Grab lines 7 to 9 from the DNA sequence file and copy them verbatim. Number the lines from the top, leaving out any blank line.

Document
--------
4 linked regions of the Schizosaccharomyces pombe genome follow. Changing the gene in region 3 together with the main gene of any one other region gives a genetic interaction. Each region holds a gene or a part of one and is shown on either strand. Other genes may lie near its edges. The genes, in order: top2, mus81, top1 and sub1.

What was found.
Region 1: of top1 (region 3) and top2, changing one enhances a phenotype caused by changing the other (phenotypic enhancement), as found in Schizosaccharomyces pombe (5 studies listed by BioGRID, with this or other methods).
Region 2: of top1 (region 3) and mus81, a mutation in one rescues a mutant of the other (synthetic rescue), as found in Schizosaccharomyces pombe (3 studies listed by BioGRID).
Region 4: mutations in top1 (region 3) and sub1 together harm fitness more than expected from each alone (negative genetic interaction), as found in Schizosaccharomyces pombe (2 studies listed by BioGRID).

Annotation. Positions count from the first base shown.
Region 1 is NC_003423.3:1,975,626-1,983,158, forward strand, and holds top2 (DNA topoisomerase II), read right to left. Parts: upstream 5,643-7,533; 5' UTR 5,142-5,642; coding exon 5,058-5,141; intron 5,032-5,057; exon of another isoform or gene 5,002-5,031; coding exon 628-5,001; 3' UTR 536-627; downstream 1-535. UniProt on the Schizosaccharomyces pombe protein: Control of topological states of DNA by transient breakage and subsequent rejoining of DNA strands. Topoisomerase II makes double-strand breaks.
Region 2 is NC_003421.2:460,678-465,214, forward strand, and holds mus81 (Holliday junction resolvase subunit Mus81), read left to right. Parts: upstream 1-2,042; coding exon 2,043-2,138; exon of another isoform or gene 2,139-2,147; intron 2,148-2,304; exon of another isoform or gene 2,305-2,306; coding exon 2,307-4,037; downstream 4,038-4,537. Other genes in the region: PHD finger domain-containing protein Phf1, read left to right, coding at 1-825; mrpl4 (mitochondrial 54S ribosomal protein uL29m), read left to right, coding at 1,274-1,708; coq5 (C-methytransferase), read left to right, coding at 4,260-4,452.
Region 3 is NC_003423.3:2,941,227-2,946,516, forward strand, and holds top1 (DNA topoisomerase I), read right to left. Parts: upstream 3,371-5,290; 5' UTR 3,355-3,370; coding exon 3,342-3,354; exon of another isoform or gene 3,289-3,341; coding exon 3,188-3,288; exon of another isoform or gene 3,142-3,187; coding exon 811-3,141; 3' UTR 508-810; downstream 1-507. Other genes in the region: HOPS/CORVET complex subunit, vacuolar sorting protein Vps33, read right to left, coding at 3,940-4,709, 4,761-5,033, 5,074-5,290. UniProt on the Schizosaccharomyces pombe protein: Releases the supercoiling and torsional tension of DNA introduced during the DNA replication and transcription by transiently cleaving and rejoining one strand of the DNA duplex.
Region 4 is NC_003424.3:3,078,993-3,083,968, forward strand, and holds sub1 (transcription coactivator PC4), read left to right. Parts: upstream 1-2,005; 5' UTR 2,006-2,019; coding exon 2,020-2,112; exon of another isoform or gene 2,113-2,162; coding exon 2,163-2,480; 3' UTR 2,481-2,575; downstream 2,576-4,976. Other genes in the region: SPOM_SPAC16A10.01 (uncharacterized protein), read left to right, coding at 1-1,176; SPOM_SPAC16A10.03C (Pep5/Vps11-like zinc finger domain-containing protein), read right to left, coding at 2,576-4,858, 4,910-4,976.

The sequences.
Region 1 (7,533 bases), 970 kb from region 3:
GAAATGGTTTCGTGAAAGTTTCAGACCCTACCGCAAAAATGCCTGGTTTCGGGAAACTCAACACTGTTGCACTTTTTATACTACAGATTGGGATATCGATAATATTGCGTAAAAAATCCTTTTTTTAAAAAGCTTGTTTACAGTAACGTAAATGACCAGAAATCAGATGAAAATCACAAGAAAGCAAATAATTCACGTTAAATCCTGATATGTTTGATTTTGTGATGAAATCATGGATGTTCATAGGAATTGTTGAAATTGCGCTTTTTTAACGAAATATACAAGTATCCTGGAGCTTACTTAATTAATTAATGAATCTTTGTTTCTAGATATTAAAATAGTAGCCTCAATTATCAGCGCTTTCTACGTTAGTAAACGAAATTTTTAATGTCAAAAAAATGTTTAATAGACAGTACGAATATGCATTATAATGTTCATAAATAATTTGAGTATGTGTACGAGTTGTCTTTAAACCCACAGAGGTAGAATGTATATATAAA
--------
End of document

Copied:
Region 1 is NC_003423.3:1,975,626-1,983,158, forward strand, and holds top2 (DNA topoisomerase II), read right to left. Parts: upstream 5,643-7,533; 5' UTR 5,142-5,642; coding exon 5,058-5,141; intron 5,032-5,057; exon of another isoform or gene 5,002-5,031; coding exon 628-5,001; 3' UTR 536-627; downstream 1-535. UniProt on the Schizosaccharomyces pombe protein: Control of topological states of DNA by transient breakage and subsequent rejoining of DNA strands. Topoisomerase II makes double-strand breaks.
Region 2 is NC_003421.2:460,678-465,214, forward strand, and holds mus81 (Holliday junction resolvase subunit Mus81), read left to right. Parts: upstream 1-2,042; coding exon 2,043-2,138; exon of another isoform or gene 2,139-2,147; intron 2,148-2,304; exon of another isoform or gene 2,305-2,306; coding exon 2,307-4,037; downstream 4,038-4,537. Other genes in the region: PHD finger domain-containing protein Phf1, read left to right, coding at 1-825; mrpl4 (mitochondrial 54S ribosomal protein uL29m), read left to right, coding at 1,274-1,708; coq5 (C-methytransferase), read left to right, coding at 4,260-4,452.
Region 3 is NC_003423.3:2,941,227-2,946,516, forward strand, and holds top1 (DNA topoisomerase I), read right to left. Parts: upstream 3,371-5,290; 5' UTR 3,355-3,370; coding exon 3,342-3,354; exon of another isoform or gene 3,289-3,341; coding exon 3,188-3,288; exon of another isoform or gene 3,142-3,187; coding exon 811-3,141; 3' UTR 508-810; downstream 1-507. Other genes in the region: HOPS/CORVET complex subunit, vacuolar sorting protein Vps33, read right to left, coding at 3,940-4,709, 4,761-5,033, 5,074-5,290. UniProt on the Schizosaccharomyces pombe protein: Releases the supercoiling and torsional tension of DNA introduced during the DNA replication and transcription by transiently cleaving and rejoining one strand of the DNA duplex.